“Hip Hop Family Tree Volume 4” by Ed Piskor

Piskor continues his work telling the “origin stories” of hip hop’s most important artists and of the genre itself. This book covers 1984-85 and has a large focus on the Def Jam record label.

The large format, rough paper, and muted colors make reading about 80s hip hop feel closer than the 30 years that separate it from the present. Every book in this series is worth a read, yet each stands on its own equally well. —Zac’s pick

“Faster than Light” by Brian Haberlin

Human beings have finally discovered how to travel faster than the speed of light. This book, with the help of an iOS/Android companion app, tells the story of the first crew to venture deep into our universe.

Unlike what you might see on “Star Trek,” the technology in this sci-fi title feels a little clunky, which adds a layer of suspense to the storytelling. —Zac’s pick

“Dark Night: a True Batman Story” by Paul Dini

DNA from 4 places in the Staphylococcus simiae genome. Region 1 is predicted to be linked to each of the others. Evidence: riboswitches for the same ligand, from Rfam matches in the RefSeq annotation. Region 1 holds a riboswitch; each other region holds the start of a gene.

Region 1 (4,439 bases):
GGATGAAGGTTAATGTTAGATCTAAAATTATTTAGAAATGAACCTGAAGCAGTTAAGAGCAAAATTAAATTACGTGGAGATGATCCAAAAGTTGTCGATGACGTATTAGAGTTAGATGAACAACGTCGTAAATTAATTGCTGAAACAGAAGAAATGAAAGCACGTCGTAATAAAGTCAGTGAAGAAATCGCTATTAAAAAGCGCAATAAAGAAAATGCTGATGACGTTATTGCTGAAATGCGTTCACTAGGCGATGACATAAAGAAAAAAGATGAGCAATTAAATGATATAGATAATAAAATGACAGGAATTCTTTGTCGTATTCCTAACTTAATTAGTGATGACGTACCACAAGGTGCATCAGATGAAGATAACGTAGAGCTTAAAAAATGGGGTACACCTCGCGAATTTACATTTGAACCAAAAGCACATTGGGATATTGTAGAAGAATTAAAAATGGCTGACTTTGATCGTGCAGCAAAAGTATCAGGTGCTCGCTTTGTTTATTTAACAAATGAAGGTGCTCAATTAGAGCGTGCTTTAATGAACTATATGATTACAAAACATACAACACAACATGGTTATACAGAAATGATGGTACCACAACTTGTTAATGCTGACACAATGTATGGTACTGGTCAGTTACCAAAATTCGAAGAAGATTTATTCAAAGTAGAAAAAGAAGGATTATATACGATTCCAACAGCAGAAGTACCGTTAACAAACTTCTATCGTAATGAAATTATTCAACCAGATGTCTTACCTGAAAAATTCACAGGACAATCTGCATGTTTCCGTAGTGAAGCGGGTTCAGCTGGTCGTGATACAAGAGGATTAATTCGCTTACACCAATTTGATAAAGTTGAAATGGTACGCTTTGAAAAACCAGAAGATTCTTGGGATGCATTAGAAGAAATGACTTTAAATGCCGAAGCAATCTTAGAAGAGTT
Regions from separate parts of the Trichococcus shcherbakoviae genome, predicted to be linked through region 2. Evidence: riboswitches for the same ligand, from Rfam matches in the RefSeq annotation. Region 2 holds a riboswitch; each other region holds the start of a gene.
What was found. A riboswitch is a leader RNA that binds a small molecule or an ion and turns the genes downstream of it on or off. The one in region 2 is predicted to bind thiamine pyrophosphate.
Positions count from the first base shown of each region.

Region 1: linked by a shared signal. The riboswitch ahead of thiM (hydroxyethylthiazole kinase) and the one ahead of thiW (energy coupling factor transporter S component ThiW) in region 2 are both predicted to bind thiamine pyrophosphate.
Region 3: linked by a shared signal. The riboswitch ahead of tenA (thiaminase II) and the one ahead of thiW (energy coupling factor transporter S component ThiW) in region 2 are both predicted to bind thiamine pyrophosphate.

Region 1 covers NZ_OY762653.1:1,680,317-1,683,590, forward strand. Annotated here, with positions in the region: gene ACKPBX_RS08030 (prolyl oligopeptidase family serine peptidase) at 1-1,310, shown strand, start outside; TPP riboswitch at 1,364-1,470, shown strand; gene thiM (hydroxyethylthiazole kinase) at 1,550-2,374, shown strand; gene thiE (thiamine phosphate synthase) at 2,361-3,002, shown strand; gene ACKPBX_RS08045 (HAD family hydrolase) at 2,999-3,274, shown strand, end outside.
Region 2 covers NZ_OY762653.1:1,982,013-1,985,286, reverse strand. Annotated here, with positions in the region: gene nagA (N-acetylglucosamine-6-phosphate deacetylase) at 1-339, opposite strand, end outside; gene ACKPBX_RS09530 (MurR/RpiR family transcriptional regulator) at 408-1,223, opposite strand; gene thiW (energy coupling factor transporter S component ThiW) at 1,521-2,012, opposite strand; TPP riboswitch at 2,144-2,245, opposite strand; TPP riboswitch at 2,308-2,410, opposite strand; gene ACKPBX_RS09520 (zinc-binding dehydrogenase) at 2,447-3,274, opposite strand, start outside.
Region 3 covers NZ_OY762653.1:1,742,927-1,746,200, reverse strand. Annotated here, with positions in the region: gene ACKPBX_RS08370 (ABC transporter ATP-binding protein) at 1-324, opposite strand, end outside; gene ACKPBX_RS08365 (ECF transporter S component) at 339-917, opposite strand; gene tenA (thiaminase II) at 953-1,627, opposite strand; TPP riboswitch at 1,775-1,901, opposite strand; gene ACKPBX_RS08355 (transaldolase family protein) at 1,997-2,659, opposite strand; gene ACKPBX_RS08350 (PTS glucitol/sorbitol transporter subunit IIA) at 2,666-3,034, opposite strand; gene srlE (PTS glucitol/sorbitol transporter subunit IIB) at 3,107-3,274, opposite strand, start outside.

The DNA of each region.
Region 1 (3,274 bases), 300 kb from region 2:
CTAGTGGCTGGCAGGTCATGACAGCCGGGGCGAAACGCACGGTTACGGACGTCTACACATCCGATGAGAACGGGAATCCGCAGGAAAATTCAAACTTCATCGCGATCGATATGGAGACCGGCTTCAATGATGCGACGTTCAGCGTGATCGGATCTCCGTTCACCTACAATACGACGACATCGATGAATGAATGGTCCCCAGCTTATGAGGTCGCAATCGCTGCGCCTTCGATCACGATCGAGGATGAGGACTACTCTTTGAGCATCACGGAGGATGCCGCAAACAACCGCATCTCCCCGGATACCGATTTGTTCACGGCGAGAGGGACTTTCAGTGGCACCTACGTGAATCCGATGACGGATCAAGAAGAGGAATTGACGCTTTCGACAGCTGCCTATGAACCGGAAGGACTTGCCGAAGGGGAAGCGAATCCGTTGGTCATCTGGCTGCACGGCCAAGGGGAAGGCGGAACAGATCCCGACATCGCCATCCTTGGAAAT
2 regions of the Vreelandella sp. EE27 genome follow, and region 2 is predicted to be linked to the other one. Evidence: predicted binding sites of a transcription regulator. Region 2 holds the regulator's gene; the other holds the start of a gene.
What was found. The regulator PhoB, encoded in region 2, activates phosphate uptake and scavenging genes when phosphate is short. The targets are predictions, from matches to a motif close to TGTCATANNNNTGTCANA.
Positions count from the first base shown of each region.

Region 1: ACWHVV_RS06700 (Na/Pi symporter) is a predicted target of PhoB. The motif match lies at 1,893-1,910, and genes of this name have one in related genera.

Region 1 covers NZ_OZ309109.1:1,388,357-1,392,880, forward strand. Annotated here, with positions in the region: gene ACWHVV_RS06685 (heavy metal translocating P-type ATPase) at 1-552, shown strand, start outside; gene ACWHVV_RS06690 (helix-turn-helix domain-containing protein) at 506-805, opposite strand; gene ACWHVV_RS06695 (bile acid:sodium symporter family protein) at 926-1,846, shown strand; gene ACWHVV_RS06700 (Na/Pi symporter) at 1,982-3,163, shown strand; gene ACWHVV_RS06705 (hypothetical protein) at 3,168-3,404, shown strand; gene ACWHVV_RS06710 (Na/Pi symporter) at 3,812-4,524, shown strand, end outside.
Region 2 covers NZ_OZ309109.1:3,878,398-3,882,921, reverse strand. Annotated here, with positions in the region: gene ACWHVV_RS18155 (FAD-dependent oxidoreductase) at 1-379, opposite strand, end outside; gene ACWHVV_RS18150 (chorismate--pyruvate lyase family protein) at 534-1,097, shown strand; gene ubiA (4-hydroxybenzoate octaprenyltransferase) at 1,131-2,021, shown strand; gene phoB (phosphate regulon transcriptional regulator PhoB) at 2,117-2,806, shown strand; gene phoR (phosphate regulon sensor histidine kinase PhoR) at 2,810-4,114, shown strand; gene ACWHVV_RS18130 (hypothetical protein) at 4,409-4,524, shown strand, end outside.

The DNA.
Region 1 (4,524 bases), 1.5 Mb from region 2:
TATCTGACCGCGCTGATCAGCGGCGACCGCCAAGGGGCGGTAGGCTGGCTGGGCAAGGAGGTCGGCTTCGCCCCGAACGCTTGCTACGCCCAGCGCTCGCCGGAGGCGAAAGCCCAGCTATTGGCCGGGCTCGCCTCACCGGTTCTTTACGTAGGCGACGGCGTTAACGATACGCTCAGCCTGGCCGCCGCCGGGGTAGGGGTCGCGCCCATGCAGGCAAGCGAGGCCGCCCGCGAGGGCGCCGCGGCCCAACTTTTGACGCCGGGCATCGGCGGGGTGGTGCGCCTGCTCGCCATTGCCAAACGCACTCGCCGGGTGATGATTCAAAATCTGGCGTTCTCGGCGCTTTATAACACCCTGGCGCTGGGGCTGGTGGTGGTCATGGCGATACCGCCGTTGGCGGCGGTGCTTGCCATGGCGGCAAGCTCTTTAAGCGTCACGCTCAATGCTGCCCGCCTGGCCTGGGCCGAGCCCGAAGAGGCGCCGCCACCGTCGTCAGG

Author Paul Dini tells his personal story of physical and psychological recovery after being seriously beaten while walking home.

I grew up watching the animated Batman cartoons that Dini created in the ’90s. It’s fascinating to see how those fictional characters became very real players in the author’s personal struggles. —Zac’s pick

“Goodnight Punpun” by Inio Asano

This manga centers around Onodera Punpun (drawn as a mostly formless bird to project a neutral character) as he grows up in a very dysfunctional family.

There’s much complexity in Punpun’s family situation, and this manga does not hesitate to show the darker side of life and dabble in very serious topics. It is at once a heavy and delightful read. —Zac’s pick

“We Stand on Guard” by Brian K. Vaughan

In a dystopian future, Canada has been attacked by its aggressive neighbors to the south. One group of Canadian citizens dares to defy the American invaders.

The book’s premise drew me in, and it works really well in this short, one-volume format. Overall, it was the gritty art style (a little reminiscent of Frank Miller’s Robocop) that kept me fully engaged to the end. —Zac’s pick

Be sure to visit A Reading Life for more reviews and news of all things happening at the Everett Public Library.